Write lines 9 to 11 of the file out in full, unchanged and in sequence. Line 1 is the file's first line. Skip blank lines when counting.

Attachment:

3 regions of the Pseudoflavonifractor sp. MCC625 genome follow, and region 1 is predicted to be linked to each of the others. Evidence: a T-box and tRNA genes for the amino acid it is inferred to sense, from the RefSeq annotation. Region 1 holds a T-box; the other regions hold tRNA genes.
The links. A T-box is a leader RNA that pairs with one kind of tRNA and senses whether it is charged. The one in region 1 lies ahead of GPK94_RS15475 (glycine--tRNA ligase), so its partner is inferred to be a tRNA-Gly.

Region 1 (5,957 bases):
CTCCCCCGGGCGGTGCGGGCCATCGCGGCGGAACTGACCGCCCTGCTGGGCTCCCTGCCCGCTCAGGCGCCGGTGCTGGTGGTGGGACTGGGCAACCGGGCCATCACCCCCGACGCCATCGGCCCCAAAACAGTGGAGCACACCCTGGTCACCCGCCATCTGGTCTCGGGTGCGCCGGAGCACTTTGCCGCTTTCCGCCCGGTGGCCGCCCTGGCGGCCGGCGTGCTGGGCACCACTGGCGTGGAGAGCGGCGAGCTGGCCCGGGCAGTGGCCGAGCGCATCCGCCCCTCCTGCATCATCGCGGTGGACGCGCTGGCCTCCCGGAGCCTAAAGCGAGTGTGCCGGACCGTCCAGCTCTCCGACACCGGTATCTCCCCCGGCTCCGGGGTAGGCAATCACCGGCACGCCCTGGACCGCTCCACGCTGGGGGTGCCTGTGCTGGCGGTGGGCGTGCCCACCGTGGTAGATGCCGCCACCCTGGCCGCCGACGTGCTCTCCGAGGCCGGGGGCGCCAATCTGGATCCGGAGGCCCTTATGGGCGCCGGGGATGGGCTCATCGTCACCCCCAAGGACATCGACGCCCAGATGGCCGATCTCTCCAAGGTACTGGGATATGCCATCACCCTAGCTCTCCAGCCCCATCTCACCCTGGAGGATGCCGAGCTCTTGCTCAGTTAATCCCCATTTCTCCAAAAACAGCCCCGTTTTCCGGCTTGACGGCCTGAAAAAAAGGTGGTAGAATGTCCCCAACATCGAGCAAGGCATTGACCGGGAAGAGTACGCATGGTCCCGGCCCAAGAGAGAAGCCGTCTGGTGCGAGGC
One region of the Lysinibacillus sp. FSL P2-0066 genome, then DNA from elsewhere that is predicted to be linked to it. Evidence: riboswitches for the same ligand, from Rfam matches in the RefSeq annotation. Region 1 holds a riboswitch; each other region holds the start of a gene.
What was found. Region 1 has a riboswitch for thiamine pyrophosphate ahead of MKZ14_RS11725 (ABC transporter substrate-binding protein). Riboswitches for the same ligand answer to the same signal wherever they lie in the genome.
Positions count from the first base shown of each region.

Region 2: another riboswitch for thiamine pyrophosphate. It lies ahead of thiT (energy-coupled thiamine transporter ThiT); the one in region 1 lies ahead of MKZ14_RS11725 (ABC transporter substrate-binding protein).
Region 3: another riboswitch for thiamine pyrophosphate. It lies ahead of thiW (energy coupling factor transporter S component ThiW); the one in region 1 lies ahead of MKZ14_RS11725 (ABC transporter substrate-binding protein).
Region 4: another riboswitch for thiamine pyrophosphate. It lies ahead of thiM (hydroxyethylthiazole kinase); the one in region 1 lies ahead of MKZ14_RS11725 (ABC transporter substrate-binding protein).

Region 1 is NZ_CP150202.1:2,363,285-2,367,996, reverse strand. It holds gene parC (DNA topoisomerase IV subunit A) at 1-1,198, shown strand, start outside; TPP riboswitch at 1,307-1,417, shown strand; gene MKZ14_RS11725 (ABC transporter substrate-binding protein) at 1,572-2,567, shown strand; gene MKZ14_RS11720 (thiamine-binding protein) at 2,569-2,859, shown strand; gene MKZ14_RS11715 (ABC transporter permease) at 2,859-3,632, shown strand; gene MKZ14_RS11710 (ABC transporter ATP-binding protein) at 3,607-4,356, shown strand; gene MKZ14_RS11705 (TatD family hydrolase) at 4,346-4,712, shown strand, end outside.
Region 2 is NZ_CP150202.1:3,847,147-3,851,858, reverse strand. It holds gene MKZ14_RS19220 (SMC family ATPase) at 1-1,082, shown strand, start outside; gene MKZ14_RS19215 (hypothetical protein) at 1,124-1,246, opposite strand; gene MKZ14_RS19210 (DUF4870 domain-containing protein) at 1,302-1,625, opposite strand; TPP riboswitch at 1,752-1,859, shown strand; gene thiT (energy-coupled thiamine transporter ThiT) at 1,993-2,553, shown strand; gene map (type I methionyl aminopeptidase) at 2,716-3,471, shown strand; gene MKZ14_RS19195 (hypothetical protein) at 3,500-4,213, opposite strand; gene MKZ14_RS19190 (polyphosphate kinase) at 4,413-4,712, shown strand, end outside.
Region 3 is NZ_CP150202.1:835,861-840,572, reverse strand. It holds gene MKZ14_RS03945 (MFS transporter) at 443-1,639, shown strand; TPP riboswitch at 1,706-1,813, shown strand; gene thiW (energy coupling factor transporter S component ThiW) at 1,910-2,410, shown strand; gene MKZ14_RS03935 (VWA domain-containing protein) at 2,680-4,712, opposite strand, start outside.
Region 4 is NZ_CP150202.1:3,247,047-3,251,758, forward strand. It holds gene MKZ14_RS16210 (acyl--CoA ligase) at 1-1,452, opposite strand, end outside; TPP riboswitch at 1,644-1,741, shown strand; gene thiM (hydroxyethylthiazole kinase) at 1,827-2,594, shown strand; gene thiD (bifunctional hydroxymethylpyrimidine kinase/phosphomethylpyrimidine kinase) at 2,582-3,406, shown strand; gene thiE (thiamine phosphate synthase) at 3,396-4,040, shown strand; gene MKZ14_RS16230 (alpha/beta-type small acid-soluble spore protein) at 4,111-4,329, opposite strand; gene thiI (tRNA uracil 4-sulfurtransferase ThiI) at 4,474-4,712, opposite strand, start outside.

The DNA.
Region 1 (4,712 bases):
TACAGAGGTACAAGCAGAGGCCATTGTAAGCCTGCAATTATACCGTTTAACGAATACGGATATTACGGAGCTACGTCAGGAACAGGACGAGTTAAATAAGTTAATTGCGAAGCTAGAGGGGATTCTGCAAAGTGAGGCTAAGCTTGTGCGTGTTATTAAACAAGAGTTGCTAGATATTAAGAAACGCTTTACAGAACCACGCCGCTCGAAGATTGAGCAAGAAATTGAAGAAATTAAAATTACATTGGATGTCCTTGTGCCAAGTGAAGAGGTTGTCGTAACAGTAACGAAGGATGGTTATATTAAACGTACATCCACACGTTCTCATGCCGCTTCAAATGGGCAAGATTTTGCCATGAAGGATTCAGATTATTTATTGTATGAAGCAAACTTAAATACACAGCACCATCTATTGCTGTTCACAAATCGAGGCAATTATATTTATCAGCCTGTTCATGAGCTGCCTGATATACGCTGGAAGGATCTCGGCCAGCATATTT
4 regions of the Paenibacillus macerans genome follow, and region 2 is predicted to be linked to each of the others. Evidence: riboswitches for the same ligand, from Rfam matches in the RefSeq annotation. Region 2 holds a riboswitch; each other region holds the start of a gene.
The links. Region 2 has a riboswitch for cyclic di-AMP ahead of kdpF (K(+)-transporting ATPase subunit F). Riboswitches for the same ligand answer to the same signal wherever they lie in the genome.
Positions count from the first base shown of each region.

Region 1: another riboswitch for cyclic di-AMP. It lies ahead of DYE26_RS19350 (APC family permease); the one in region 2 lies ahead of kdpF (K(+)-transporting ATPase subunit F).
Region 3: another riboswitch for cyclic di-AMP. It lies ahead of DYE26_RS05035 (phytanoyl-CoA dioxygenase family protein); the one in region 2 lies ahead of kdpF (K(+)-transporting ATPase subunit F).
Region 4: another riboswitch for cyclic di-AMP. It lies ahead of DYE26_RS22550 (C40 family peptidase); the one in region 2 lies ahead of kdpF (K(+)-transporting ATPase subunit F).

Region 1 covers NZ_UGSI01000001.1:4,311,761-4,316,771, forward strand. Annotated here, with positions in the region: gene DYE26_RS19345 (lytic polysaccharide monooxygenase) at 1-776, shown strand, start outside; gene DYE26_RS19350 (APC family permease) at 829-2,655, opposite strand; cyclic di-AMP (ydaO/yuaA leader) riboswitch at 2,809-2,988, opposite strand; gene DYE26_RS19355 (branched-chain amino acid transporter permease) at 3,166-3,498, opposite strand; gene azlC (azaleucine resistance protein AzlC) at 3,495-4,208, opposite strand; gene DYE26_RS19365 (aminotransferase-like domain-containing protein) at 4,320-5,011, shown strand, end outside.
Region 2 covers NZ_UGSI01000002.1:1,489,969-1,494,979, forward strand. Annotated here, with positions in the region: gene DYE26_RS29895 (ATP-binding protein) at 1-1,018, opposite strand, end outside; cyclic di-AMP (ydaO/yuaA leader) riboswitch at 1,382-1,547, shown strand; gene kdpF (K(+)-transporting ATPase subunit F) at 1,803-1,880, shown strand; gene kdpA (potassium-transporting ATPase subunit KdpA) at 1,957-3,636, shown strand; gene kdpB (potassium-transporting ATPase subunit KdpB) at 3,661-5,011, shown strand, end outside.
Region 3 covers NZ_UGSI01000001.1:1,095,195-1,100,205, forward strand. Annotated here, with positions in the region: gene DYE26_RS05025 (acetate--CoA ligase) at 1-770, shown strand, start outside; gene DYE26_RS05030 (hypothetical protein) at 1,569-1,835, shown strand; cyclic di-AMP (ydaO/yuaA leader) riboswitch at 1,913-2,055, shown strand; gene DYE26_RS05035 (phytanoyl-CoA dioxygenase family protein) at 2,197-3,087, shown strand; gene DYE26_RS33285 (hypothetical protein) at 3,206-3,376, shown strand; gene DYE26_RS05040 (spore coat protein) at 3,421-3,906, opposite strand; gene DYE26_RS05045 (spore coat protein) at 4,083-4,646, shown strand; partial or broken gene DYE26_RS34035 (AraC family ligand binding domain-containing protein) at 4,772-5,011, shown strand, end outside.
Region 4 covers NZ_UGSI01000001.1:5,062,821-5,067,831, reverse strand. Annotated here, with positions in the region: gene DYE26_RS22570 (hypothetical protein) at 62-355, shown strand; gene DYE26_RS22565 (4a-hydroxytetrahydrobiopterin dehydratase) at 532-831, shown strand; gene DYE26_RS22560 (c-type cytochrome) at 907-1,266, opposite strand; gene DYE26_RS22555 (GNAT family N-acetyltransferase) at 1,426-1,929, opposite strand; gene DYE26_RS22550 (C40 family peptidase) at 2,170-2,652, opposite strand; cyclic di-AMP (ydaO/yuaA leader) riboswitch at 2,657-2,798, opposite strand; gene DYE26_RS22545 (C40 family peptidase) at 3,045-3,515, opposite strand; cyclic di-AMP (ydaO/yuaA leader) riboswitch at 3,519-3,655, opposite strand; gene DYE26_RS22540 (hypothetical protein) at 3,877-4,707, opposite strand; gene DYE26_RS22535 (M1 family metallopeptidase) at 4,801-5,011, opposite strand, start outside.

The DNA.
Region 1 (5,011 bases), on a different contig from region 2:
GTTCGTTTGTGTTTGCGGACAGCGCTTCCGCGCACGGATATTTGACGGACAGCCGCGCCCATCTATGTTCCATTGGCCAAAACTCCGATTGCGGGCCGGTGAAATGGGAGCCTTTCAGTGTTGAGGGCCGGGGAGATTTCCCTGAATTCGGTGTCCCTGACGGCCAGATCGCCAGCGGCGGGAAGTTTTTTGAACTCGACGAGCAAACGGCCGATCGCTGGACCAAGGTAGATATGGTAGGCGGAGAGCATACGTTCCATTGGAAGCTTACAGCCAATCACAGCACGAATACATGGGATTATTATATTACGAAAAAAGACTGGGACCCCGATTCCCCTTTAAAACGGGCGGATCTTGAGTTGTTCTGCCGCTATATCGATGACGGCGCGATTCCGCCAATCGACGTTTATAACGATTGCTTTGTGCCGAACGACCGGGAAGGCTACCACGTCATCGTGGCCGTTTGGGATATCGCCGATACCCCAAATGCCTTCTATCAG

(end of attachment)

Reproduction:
Region 3: another riboswitch for thiamine pyrophosphate. It lies ahead of thiW (energy coupling factor transporter S component ThiW); the one in region 1 lies ahead of MKZ14_RS11725 (ABC transporter substrate-binding protein).
Region 4: another riboswitch for thiamine pyrophosphate. It lies ahead of thiM (hydroxyethylthiazole kinase); the one in region 1 lies ahead of MKZ14_RS11725 (ABC transporter substrate-binding protein).

Region 1 is NZ_CP150202.1:2,363,285-2,367,996, reverse strand. It holds gene parC (DNA topoisomerase IV subunit A) at 1-1,198, shown strand, start outside; TPP riboswitch at 1,307-1,417, shown strand; gene MKZ14_RS11725 (ABC transporter substrate-binding protein) at 1,572-2,567, shown strand; gene MKZ14_RS11720 (thiamine-binding protein) at 2,569-2,859, shown strand; gene MKZ14_RS11715 (ABC transporter permease) at 2,859-3,632, shown strand; gene MKZ14_RS11710 (ABC transporter ATP-binding protein) at 3,607-4,356, shown strand; gene MKZ14_RS11705 (TatD family hydrolase) at 4,346-4,712, shown strand, end outside.